Mbabane – Two major issues will be put on the spotlight during the Conciliation Mediation and Arbitration Commission (CMAC) Labour Law Seminar which will be held at the Happy Valley Resort on February 24, 2022.
Explaining briefly on what will transpire during the much-anticipated seminar was CMAC Board Chairperson Zweli Jele and Executive Member Lomkhosi Magagula among other members.
CMAC Board Chairperson, Zweli Jele says there has always been confusion when it came to labour brokers on who was actually the employer based on the functions of the labour broker and the company for which they provide hiring services which had negative implications towards the employee.
Executive member, Lomkhosi Magagula brought to the attention the issue of forced Covid-19 vaccination for employees which in some cases resulted in others losing their jobs due to the fact that they refuse to get the jab citing different reasons such as religious beliefs etc.
Consultations are ongoing and a total of 36 new clauses are to be added in the amended act while four new sections are to be added.
Among main speakers during the seminar will be the Board Chairperson, Jele, Judge President S. Nsibandze of the Industrial Court of Appeal, Commissioner of Labour Mthunzi Shabangu, Labour Law Consultants and Brokers representatives Carol Ngcobo and Alex Fakudze as well as Acting Industrial Court Judge Velephi Dlamini.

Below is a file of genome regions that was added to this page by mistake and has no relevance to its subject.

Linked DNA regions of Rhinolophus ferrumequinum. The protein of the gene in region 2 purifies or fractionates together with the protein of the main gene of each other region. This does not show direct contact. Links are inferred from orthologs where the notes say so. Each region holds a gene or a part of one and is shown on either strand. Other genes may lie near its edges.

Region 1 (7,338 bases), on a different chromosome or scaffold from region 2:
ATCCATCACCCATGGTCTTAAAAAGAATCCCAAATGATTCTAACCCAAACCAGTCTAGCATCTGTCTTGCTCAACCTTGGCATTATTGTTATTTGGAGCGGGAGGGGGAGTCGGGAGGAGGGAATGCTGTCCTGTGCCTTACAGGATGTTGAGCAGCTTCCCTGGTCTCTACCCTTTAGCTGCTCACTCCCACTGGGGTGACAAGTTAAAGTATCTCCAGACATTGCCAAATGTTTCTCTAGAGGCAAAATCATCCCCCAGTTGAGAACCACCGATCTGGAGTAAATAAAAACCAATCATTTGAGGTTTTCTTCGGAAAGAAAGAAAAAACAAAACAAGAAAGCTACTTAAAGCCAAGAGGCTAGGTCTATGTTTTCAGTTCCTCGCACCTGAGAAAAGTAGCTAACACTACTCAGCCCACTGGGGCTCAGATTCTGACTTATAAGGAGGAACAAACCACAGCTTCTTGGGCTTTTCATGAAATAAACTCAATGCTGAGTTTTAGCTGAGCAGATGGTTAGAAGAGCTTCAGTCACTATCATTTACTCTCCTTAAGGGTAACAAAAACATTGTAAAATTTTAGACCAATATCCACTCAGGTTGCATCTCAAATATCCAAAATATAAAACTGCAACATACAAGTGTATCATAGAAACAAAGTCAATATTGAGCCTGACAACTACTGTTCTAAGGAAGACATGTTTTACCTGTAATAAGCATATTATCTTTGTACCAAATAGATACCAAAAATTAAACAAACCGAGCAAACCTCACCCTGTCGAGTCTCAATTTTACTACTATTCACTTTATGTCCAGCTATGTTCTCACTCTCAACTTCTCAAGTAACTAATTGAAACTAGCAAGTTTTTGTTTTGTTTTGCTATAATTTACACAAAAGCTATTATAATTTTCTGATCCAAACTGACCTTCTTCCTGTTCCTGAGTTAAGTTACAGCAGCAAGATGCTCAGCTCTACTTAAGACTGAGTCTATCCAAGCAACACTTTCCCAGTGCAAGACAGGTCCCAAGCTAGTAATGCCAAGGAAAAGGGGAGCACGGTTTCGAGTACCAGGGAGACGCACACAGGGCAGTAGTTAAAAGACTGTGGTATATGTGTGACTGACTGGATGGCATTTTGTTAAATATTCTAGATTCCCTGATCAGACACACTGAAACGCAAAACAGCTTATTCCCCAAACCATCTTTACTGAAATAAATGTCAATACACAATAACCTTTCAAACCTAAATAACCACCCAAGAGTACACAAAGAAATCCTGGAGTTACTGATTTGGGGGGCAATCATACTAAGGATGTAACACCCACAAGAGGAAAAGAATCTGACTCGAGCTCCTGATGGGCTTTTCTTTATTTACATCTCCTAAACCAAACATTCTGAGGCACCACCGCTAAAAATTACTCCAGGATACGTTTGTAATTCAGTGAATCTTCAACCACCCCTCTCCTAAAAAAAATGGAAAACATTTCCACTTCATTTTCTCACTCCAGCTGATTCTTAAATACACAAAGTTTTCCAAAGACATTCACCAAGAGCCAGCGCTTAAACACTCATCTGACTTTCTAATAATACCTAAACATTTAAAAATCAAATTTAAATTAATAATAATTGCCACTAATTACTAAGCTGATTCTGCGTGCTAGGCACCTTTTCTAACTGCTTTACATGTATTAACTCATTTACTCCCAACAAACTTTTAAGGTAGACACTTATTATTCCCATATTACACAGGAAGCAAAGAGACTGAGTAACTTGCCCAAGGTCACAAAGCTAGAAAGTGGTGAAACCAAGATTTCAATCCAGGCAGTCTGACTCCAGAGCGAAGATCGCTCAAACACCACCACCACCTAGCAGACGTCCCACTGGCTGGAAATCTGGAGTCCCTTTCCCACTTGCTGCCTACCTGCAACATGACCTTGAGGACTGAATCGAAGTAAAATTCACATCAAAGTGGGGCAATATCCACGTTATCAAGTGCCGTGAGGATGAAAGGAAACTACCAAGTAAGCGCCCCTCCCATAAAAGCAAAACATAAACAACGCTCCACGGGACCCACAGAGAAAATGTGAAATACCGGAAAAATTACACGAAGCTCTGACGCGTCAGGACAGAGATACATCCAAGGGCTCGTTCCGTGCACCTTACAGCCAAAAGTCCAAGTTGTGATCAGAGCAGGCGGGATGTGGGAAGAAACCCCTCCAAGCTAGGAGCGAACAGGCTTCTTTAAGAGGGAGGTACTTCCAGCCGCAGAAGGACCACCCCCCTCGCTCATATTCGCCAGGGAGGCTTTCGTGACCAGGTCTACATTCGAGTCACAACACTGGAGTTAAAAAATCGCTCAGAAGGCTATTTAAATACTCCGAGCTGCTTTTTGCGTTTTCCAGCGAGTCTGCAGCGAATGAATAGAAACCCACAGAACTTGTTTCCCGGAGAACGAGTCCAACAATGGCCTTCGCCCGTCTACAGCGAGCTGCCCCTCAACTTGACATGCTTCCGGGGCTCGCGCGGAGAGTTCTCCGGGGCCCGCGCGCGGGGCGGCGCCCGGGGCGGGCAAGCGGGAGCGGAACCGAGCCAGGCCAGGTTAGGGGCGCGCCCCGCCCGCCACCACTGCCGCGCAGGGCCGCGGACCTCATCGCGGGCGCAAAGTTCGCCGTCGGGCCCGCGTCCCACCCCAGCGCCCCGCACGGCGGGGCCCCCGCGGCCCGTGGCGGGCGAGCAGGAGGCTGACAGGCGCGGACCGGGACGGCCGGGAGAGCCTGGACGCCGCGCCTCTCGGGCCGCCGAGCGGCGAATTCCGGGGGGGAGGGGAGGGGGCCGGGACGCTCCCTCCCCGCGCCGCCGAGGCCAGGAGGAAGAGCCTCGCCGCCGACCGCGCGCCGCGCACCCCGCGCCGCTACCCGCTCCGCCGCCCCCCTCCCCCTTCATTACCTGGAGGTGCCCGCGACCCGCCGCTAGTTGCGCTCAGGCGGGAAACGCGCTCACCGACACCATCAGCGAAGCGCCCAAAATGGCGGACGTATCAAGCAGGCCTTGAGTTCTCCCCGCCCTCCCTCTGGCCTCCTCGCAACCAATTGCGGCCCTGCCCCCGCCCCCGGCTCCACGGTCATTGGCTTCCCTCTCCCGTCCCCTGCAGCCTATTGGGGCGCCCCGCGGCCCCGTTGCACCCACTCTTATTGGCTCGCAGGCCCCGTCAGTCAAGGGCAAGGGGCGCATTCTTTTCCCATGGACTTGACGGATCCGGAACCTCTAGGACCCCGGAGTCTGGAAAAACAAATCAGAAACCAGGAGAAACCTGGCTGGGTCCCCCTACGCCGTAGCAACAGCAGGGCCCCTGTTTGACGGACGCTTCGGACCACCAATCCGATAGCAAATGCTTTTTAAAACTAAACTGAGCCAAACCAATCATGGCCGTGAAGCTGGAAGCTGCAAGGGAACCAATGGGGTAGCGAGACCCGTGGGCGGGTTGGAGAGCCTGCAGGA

CMAC was established according to Section 62 of the Industrial Relations Act 2000. It was established as an alternative dispute resolution mechanism, with its primary mandate being to provide for the speedy, cost effective, efficient and accessible resolution of disputes in the labour market.
The Commission is independent of any person, statutory body, political entity, employer, employee, federation or organization. It is led by a tripartite Governing Body of ten members, appointed by the Minister for Enterprise and Employment after being recommended by the Labour Advisory Body.
CMAC offices opened its doors in January 2001. After opening its Head Office in Mbabane, the Commission spread its wings to establish offices in each of the other regions of the country, ensuring that parties cover minimum radial distance to obtain its services.
The formation of CMAC indicates a paradigm shift from the formal and cumbersome method of resolving labour disputes to a more approachable, informal, flexible and improved system in line with global trends. Rather than queuing in the Court for one’s matter to be resolved, CMAC provides a quick and affordable mechanism to labour dispute resolution and prevention.
Recently, the tripartite through a process of consensus, amended the Industrial Relations Act to ensure that the process of alternative dispute resolution process is fully handled by the Commission. This further affirmed the Commissions commitment to ensuring a harmonious industrial relations climate in the country.
CMAC’s mission is to provide accessible, speedy, fair and equitable dispute management and resolution services with the aim of promoting harmony in labour relations.